Glastonbury Festival was in full-swing and its thousands of attendees were subject to songs, socialising, and sunshine over the event’s five celebratory days.
Music fans from all over the world descended on Worthy Farm to see such acts like the Arctic Monkeys, Elton John, Foo Fighters, Lana Del Rey, and Lewis Capaldi.
The weather was fantastic and spirits seemed to be as high as ever, but one thing that didn’t sit right with me was the outrageous prices of food and drink at the event.
Attendees reported spending £3 on a half-pint of Coke and up to £8 for a pint of lager at the show, whilst the food on offer was likely available for eye-watering prices.
It seems as though music festivals are becoming more and more of an activity for the middle-class, as those on a budget appear to be priced-out of both a ticket and the on-site refreshments.
Music, particularly rock, originally became popular due to its accessible, DIY nature and anti-establishment content, Whether it was The Beatles emerging from Liverpool harbourside or Oasis’ genesis in the inner-city of Longsight, Manchester, popular music has always been created by those in-touch with the common sort. Now, it seems like the very people who helped these acts become the sensations they were are unable to see them in concert or watch them at a festival.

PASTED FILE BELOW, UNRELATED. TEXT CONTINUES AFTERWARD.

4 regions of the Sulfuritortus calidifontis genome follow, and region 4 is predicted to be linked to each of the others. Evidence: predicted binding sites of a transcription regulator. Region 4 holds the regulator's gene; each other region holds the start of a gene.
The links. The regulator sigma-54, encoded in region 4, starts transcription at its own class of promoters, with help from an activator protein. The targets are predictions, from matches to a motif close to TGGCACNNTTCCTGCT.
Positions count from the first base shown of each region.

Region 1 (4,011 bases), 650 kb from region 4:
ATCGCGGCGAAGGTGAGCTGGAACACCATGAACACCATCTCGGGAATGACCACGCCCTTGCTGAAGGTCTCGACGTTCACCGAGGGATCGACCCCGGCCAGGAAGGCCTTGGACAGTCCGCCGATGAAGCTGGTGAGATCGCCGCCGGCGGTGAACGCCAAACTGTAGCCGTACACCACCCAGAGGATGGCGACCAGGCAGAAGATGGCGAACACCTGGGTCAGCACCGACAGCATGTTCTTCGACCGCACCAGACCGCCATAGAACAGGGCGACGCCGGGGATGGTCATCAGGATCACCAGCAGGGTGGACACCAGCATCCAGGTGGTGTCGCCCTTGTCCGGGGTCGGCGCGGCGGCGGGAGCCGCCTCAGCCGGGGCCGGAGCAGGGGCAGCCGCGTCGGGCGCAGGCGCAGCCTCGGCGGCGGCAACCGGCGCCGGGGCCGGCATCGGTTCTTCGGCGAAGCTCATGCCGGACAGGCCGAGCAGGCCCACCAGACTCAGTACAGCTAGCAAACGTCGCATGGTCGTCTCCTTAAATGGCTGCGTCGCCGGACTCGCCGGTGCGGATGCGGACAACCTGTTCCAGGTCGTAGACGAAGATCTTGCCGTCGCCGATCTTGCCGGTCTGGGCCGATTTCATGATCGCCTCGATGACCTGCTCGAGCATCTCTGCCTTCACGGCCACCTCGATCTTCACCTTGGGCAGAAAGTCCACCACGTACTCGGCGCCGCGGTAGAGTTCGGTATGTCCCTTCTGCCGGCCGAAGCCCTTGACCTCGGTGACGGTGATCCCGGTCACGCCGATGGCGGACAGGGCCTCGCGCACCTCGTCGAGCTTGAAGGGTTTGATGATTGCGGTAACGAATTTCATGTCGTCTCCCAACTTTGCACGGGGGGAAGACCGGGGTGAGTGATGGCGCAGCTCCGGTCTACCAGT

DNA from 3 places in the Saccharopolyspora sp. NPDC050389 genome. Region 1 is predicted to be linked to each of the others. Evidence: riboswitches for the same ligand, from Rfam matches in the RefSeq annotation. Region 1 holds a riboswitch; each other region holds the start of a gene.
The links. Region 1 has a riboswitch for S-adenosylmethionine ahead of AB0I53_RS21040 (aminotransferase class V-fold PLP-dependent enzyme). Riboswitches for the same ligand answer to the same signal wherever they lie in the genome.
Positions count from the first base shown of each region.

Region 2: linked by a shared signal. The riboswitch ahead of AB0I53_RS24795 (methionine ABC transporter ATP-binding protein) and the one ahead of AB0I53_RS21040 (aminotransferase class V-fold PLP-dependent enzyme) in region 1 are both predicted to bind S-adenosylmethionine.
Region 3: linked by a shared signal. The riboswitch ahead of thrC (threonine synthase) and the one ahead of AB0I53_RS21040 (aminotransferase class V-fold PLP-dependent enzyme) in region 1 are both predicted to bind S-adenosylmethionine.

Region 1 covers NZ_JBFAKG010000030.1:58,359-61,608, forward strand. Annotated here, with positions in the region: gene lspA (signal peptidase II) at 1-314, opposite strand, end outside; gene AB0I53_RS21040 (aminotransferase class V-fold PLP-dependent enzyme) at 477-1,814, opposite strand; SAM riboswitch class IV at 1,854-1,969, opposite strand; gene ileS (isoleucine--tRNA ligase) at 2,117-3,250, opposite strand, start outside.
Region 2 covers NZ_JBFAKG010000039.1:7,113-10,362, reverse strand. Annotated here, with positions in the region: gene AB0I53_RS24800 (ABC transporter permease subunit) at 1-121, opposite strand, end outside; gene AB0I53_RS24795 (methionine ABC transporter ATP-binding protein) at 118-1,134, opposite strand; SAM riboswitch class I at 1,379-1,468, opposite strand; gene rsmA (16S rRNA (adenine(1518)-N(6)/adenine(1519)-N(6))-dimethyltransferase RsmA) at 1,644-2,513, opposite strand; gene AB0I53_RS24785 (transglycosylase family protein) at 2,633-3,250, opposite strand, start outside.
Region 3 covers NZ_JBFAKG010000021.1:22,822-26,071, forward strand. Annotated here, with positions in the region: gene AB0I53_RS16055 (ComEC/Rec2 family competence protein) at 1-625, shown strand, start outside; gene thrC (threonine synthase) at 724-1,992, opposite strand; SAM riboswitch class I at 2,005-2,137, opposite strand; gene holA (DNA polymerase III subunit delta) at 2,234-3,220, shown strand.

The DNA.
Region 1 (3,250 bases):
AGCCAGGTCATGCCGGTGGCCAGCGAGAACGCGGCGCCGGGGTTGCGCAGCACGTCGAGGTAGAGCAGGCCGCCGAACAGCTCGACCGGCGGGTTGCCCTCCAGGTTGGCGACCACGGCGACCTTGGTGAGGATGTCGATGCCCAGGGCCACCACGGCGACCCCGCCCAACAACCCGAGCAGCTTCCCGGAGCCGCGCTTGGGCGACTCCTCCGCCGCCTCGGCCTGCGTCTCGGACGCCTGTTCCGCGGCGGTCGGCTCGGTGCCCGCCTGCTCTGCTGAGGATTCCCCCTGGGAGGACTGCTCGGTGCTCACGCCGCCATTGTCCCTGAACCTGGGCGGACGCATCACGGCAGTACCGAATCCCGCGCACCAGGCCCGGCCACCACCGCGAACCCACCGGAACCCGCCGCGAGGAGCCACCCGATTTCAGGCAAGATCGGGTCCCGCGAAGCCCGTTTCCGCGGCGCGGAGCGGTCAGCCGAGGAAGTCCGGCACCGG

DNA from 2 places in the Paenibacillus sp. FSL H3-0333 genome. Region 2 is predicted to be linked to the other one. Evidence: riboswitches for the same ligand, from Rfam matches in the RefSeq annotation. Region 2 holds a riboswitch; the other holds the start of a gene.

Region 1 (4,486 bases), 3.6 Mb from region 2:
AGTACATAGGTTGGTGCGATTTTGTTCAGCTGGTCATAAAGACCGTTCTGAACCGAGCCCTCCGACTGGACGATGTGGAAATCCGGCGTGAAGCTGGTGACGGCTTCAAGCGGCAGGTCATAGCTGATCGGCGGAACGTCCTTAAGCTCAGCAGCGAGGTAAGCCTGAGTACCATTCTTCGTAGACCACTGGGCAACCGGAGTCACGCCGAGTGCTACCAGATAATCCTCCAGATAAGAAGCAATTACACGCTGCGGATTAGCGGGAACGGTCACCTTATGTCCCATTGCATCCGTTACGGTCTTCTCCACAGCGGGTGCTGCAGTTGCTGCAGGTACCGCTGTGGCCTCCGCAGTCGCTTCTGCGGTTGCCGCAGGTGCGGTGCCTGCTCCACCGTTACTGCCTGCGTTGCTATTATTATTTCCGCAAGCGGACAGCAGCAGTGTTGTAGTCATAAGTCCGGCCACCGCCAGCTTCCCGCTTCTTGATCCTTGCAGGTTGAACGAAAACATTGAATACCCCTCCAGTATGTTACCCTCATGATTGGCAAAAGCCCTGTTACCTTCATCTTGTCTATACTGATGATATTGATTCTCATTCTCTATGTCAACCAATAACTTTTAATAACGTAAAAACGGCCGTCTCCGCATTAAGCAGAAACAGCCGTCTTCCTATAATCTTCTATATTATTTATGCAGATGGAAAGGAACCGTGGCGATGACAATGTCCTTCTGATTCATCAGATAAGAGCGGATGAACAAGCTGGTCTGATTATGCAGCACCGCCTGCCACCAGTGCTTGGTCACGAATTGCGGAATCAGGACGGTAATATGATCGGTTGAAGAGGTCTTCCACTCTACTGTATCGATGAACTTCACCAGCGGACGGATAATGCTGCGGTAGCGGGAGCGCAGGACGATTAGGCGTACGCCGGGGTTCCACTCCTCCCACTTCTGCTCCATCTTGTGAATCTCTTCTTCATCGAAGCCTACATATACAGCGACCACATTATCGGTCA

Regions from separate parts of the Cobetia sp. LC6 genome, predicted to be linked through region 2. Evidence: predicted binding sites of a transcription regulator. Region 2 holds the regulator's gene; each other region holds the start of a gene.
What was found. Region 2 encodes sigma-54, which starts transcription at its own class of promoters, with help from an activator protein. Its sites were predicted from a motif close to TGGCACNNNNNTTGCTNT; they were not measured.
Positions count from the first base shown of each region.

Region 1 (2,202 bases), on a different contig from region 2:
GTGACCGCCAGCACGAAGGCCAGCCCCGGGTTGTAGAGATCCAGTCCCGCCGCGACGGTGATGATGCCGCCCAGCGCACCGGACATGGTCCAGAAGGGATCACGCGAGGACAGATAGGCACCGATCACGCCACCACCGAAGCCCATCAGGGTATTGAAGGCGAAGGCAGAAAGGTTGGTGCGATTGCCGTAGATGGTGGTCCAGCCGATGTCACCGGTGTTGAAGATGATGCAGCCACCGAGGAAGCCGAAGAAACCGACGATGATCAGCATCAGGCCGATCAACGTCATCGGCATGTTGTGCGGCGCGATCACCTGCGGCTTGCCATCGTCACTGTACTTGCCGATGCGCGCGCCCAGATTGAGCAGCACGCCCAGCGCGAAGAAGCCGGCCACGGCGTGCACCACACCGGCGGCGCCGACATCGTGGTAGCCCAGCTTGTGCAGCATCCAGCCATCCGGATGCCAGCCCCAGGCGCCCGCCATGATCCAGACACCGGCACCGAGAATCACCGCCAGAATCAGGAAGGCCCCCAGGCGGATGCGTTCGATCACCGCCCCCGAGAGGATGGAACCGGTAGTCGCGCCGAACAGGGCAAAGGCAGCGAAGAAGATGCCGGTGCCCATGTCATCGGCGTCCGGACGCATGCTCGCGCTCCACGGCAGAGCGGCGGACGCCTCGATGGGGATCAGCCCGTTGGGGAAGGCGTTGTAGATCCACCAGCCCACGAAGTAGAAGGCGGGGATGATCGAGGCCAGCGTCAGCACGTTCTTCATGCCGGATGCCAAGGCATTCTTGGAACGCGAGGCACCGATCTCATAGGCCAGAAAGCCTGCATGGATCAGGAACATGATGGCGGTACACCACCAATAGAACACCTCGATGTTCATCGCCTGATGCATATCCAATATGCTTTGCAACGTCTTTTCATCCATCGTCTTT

The degradation of Glastonbury from an honest rock’n’roll show to an overpriced, corporate monstrosity is stark. A standard ticket to the event is now in the £350 region, with at least a further £150 having to go on food and drink.
Whilst I can easily afford this, there are millions in the country who cannot and it’s now cheaper to go on holiday for five days than attend an event held a few hours away from Yeovil. If Glastonbury Festival wishes to reconnect with its roots, then it’ll have to reduce its prices and endear itself to the masses once again.
I hope all that attended Glastonbury had a marvelous time, as anything less would feel like a complete rip-off.
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